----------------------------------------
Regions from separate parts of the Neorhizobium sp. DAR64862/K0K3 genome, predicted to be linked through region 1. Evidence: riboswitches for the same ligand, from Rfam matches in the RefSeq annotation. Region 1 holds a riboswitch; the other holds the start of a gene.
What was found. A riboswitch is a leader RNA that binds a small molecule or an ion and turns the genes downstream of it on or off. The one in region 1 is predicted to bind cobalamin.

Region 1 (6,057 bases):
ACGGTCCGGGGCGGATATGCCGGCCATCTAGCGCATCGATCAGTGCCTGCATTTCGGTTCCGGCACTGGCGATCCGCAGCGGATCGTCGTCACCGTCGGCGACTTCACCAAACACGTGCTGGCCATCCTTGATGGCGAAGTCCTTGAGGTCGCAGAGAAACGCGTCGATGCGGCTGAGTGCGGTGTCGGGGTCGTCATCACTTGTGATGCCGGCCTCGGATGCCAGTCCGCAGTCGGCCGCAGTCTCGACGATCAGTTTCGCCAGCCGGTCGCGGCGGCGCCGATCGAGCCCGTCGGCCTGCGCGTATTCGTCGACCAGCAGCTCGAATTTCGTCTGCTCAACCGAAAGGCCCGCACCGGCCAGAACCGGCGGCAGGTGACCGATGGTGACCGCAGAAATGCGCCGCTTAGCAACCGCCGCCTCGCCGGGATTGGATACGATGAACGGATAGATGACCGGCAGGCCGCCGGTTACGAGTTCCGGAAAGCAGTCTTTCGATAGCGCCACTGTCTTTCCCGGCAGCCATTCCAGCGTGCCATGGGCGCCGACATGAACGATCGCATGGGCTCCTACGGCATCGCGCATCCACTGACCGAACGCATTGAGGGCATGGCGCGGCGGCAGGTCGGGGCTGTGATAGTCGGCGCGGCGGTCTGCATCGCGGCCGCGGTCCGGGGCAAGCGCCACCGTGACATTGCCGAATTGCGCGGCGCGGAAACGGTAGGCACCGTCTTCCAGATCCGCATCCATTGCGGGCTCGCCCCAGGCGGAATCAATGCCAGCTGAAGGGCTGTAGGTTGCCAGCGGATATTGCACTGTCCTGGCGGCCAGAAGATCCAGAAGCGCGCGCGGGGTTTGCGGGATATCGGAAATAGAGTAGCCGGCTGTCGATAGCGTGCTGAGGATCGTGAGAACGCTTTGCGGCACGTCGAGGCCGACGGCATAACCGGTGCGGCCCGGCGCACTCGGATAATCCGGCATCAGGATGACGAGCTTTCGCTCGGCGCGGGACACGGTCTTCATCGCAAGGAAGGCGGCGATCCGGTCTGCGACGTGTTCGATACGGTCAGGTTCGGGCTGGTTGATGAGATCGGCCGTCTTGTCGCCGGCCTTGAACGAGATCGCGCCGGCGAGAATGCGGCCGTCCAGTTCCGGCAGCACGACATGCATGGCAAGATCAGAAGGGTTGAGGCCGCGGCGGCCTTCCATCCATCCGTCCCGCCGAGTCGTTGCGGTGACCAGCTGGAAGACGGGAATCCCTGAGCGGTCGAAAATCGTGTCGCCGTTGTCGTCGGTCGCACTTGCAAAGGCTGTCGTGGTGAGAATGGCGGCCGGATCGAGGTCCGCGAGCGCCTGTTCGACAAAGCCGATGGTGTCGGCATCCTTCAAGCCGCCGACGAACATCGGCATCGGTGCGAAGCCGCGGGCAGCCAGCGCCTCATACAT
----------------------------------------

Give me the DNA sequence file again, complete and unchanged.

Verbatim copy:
Regions from separate parts of the Neorhizobium sp. DAR64862/K0K3 genome, predicted to be linked through region 1. Evidence: riboswitches for the same ligand, from Rfam matches in the RefSeq annotation. Region 1 holds a riboswitch; the other holds the start of a gene.
What was found. A riboswitch is a leader RNA that binds a small molecule or an ion and turns the genes downstream of it on or off. The one in region 1 is predicted to bind cobalamin.

Region 1 (6,057 bases):
ACGGTCCGGGGCGGATATGCCGGCCATCTAGCGCATCGATCAGTGCCTGCATTTCGGTTCCGGCACTGGCGATCCGCAGCGGATCGTCGTCACCGTCGGCGACTTCACCAAACACGTGCTGGCCATCCTTGATGGCGAAGTCCTTGAGGTCGCAGAGAAACGCGTCGATGCGGCTGAGTGCGGTGTCGGGGTCGTCATCACTTGTGATGCCGGCCTCGGATGCCAGTCCGCAGTCGGCCGCAGTCTCGACGATCAGTTTCGCCAGCCGGTCGCGGCGGCGCCGATCGAGCCCGTCGGCCTGCGCGTATTCGTCGACCAGCAGCTCGAATTTCGTCTGCTCAACCGAAAGGCCCGCACCGGCCAGAACCGGCGGCAGGTGACCGATGGTGACCGCAGAAATGCGCCGCTTAGCAACCGCCGCCTCGCCGGGATTGGATACGATGAACGGATAGATGACCGGCAGGCCGCCGGTTACGAGTTCCGGAAAGCAGTCTTTCGATAGCGCCACTGTCTTTCCCGGCAGCCATTCCAGCGTGCCATGGGCGCCGACATGAACGATCGCATGGGCTCCTACGGCATCGCGCATCCACTGACCGAACGCATTGAGGGCATGGCGCGGCGGCAGGTCGGGGCTGTGATAGTCGGCGCGGCGGTCTGCATCGCGGCCGCGGTCCGGGGCAAGCGCCACCGTGACATTGCCGAATTGCGCGGCGCGGAAACGGTAGGCACCGTCTTCCAGATCCGCATCCATTGCGGGCTCGCCCCAGGCGGAATCAATGCCAGCTGAAGGGCTGTAGGTTGCCAGCGGATATTGCACTGTCCTGGCGGCCAGAAGATCCAGAAGCGCGCGCGGGGTTTGCGGGATATCGGAAATAGAGTAGCCGGCTGTCGATAGCGTGCTGAGGATCGTGAGAACGCTTTGCGGCACGTCGAGGCCGACGGCATAACCGGTGCGGCCCGGCGCACTCGGATAATCCGGCATCAGGATGACGAGCTTTCGCTCGGCGCGGGACACGGTCTTCATCGCAAGGAAGGCGGCGATCCGGTCTGCGACGTGTTCGATACGGTCAGGTTCGGGCTGGTTGATGAGATCGGCCGTCTTGTCGCCGGCCTTGAACGAGATCGCGCCGGCGAGAATGCGGCCGTCCAGTTCCGGCAGCACGACATGCATGGCAAGATCAGAAGGGTTGAGGCCGCGGCGGCCTTCCATCCATCCGTCCCGCCGAGTCGTTGCGGTGACCAGCTGGAAGACGGGAATCCCTGAGCGGTCGAAAATCGTGTCGCCGTTGTCGTCGGTCGCACTTGCAAAGGCTGTCGTGGTGAGAATGGCGGCCGGATCGAGGTCCGCGAGCGCCTGTTCGACAAAGCCGATGGTGTCGGCATCCTTCAAGCCGCCGACGAACATCGGCATCGGTGCGAAGCCGCGGGCAGCCAGCGCCTCATACAT